Three men, three ques­tions

The Pak Banker - - 4EDITORIAL - Cyril Almeida

YOU gotta hand it to Ra­heel. He re­ally does do things his way. A gen­eral quit­ting twothirds of the way in, a full 10 months be­fore re­tire­ment? Now that's Naya Pak­istan. And yet, it makes a cer­tain kind of sense. He may not like it and it may not be de­lib­er­ate, but the ed­i­fice of Ra­heel's term has been built on be­ing the an­tiKayani. And ev­ery­thing Kayani did was de­fined by the ex­ten­sion.

The ex­ten­sion washed away Kayani's first three years, the first two of which are com­pa­ra­ble to Ra­heel's, and it made ev­ery­thing he did or didn't do af­ter ir­rel­e­vant. It's easy to for­get now, but be­fore Zarb-i-Azb there was Rah-i-Rast. And Swat was quickly fol­lowed by Rah-iNi­jaat, up in South Waziris­tan.

It's easy to for­get now, but be­fore the dharna there was the Kayani mo­ment. When the PML-N was con­verg­ing on Is­lam­abad and Iftikhar Chaudhry was still a house­hold name. Like Ra­heel at the height of the dharna, Kayani chose not to take over dur­ing the long march.

It's easy to for­get now, but Kayani fol­lowed semi-de­politi­ci­sa­tion with a re­turn to core in­ter­ests - the army it­self, na­tional se­cu­rity and key for­eign poli­cies. But the ex­ten­sion -that's what de­fined him. And it also con­strained him.

Ra­heel has to know that. Right now, he's got nowhere to go but down. He could win some more vic­to­ries against ter­ror, but what's more against the same? Un­less he did some­thing big on In­dia, there's not much new he could bring to the game. And there is the in­ter­nal di­men­sion. It's easy to be­lieve that Kayani was sunk by pub­lic opin­ion over the ex­ten­sion. But it re­ally was his own who did him in. The rank and file didn't like the ex­ten­sion and the gen­er­als re­sented it.

Had Ra­heel stayed on, it would have been a step worse than Kayani. Back then, a short three years ago, the boys were just be­gin­ning to di­gest their counter-in­sur­gency prow­ess and start­ing to think about coun­tert­er­ror­ism.

Now, it's 11 years since they've be­ing do­ing this. A half gen­er­a­tion of bat­tle­hard­ened GOCs and ma­jor gen­er­als and corps com­man­ders. To snub them now, no mat­ter who you are, would be to tempt the gods. But what's done is done. Parse it as much as you want and you're still left with a feel­ing that he's done it be­cause Ra­heel is Ra­heel. You've gotta hand it to him. On­wards then. Three ques­tions we're left with. For Ra­heel, for Nawaz and for the suc­ces­sor.

Ten months is a long time. With his fate de­ter­mined, Ra­heel is now a Pak­istani uni­corn - the all-pow­er­ful leader who can spend his fi­nal stretch in of­fice on his terms. No more sec­ondguess­ing, no ru­mour mills, no more won­der­ing what it re­ally means - just plain busi­ness. Where he de­cides to spend the political cap­i­tal he's earned will mat­ter. If it's new front­line stuff, he'll likely get nowhere. On Karachi, all that has to be done is to wait him out. On the political front, any­way. In Pun­jab - a pic­ture has said ev­ery­thing. Nawaz and his boys will de­cide what gets done in their prov­ince. In Fata, there's nowhere left to go. On In­dia, he doesn't have the time. On Afghanistan, he's al­ready played his cards. Which leaves his pet pro­ject - NAP. The months ahead are nicely set up for a few mean­ing­ful in­ter­ven­tions.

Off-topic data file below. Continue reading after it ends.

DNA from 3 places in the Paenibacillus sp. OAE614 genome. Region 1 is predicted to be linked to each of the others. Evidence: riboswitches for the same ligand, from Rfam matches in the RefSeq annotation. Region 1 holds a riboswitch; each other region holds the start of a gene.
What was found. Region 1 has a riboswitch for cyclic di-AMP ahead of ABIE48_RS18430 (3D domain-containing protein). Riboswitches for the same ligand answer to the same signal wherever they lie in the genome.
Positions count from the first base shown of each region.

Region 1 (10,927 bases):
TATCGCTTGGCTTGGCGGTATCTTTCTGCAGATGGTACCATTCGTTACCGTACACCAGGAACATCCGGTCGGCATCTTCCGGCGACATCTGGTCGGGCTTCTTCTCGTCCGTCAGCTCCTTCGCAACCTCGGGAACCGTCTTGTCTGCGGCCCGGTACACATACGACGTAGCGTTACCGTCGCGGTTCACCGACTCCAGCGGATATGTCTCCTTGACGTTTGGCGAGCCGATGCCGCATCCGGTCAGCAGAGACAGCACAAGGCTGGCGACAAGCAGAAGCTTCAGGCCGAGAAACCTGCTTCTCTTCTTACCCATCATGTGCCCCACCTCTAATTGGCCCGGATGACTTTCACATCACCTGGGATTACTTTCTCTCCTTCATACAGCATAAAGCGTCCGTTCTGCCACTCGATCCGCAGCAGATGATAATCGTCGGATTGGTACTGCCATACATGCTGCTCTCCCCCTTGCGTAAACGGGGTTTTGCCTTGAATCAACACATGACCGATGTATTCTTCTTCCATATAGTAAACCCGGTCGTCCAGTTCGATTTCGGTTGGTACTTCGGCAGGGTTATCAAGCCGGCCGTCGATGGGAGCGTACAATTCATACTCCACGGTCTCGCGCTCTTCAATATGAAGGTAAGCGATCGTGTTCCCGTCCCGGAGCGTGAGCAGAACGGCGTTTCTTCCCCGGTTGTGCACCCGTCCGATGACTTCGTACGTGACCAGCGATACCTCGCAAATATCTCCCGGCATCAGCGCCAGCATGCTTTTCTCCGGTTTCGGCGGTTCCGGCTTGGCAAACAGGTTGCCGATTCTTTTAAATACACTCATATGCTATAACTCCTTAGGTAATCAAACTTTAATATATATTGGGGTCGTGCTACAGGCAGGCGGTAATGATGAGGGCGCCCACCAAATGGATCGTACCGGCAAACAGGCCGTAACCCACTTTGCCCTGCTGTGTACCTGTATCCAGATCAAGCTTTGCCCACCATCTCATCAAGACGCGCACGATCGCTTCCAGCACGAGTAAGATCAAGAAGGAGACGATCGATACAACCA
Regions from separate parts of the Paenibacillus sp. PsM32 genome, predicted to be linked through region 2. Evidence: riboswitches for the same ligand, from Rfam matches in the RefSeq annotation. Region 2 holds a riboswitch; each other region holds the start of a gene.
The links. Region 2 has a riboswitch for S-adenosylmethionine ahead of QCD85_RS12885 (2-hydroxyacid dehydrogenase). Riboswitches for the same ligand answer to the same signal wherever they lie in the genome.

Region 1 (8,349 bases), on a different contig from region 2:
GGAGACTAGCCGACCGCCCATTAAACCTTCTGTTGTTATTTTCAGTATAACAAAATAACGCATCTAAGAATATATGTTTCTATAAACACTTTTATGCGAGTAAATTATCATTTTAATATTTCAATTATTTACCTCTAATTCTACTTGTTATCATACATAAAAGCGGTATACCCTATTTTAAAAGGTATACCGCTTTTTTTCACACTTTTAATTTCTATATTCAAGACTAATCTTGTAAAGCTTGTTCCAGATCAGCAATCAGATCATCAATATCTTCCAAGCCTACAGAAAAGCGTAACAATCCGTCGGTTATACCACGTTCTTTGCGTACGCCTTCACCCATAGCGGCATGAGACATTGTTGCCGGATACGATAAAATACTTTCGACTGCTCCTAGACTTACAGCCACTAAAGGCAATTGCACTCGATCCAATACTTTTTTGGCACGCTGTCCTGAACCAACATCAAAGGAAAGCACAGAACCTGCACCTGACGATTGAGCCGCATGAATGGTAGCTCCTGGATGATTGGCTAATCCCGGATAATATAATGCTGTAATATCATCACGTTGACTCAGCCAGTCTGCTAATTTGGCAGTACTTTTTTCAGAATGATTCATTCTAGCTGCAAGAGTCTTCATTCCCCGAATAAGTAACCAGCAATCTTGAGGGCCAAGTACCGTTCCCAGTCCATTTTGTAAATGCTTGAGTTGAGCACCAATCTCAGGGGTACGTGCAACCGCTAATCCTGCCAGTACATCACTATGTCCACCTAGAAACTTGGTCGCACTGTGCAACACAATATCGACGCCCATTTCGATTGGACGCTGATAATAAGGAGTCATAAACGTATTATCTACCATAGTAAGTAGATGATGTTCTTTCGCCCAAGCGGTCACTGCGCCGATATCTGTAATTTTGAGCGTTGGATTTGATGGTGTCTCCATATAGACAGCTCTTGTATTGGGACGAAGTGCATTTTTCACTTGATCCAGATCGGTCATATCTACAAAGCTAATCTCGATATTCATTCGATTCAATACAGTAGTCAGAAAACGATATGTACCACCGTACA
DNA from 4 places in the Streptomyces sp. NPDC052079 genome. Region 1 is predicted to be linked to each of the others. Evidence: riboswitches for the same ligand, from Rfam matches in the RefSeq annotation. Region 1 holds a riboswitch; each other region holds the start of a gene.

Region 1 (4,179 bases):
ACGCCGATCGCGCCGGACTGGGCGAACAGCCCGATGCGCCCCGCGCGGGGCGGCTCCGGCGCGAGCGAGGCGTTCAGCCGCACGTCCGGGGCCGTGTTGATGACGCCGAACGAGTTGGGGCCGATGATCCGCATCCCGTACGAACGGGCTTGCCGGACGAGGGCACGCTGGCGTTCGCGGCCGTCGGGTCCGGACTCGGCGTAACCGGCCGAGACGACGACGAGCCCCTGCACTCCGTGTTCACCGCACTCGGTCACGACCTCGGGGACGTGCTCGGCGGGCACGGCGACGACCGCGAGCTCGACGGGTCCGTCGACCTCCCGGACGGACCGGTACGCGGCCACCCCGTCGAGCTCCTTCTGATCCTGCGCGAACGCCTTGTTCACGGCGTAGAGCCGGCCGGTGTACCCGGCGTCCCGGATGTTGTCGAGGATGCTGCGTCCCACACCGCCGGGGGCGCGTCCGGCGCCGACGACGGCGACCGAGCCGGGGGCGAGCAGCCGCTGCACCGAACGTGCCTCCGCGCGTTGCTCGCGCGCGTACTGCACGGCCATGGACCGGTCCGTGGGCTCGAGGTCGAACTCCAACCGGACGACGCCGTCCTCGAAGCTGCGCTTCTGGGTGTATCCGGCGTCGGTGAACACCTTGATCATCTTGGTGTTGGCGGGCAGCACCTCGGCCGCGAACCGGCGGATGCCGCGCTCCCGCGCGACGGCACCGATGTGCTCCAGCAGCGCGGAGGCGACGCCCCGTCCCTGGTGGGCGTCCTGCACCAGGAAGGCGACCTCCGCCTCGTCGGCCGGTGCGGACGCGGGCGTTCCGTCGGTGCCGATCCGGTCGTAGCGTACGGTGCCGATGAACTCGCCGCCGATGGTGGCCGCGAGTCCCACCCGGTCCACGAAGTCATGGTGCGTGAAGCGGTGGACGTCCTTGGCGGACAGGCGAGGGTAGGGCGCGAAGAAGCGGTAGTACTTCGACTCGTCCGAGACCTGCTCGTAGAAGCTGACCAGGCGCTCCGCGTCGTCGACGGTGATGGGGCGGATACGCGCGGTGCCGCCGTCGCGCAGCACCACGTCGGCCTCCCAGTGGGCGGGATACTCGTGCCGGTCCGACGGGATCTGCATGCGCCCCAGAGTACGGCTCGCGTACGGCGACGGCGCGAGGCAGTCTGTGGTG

The clues are al­ready there - ter­ror fi­nanc­ing, Fata re­forms, re­turn of IDPs and mil­i­tary-court pros­e­cu­tions. Ex­pect some more ac­tiv­ity there. And, if he re­ally wants to pull a sur­prise - Balochis­tan. Se­cond ques­tion. What will Nawaz do? Last time, he dithered. Kayani an­nounced early Oc­to­ber that he was go­ing home, but Nawaz didn't pick his suc­ces­sor un­til late Novem­ber. This time, Nawaz has two ad­van­tages. One, he's got two picks to make - be­cause of his dither­ing last time both the COAS and CJCSC re­tire the same day this time. That means the op­tion to kick one guy up­stairs. Two, he can re­peat the Ra­heel ex­per­i­ment - wait­ing un­til the end and pick­ing the chap who did noth­ing at all; no lob­by­ing, no preen­ing, no leak­ing, noth­ing.

If Nawaz gets the se­lec­tion right, the next bit should be easy enough - the rules of co­hab­i­ta­tion have largely been fig­ured out. But there will be a dif­fer­ence - a year and change into his new job, at the height of his power, the new chief will watch a gen­eral elec­tion un­fold. An elec­tion in which Nawaz would be go­ing for a fourth term, and the PML-N for a his­toric 10 years at the cen­tre and 15 in Pun­jab. Nawaz may be tempted to fid­dle.

Third ques­tion. The suc­ces­sor. He can't go back on the fight against mil­i­tancy. The boys are all-in. Nor would it make sense to. But there is one area where Ra­heel may have stretched out ahead of the rest - Afghanistan. Afghanistan is a mess, a dan­ger­ous mess - and Ra­heel has, from the con­trar­ian view, tried too much, too fast. For very lit­tle in re­turn. The sanc­tu­ar­ies in east­ern Afghanistan are more men­ac­ing than ever. The Afghan govern­ment hasn't been able to get its act to­gether. The Amer­i­cans are as desul­tory as ever. What's the al­ter­na­tive? Pull back, dou­ble down on the old ap­proach. Or at least, if Afghanistan does go to hell, don't do any­thing to leave us out of favour with the Tal­iban. Three men, three ques­tions - but an old caveat. Events. They have a funny habit of in­ter­ven­ing.

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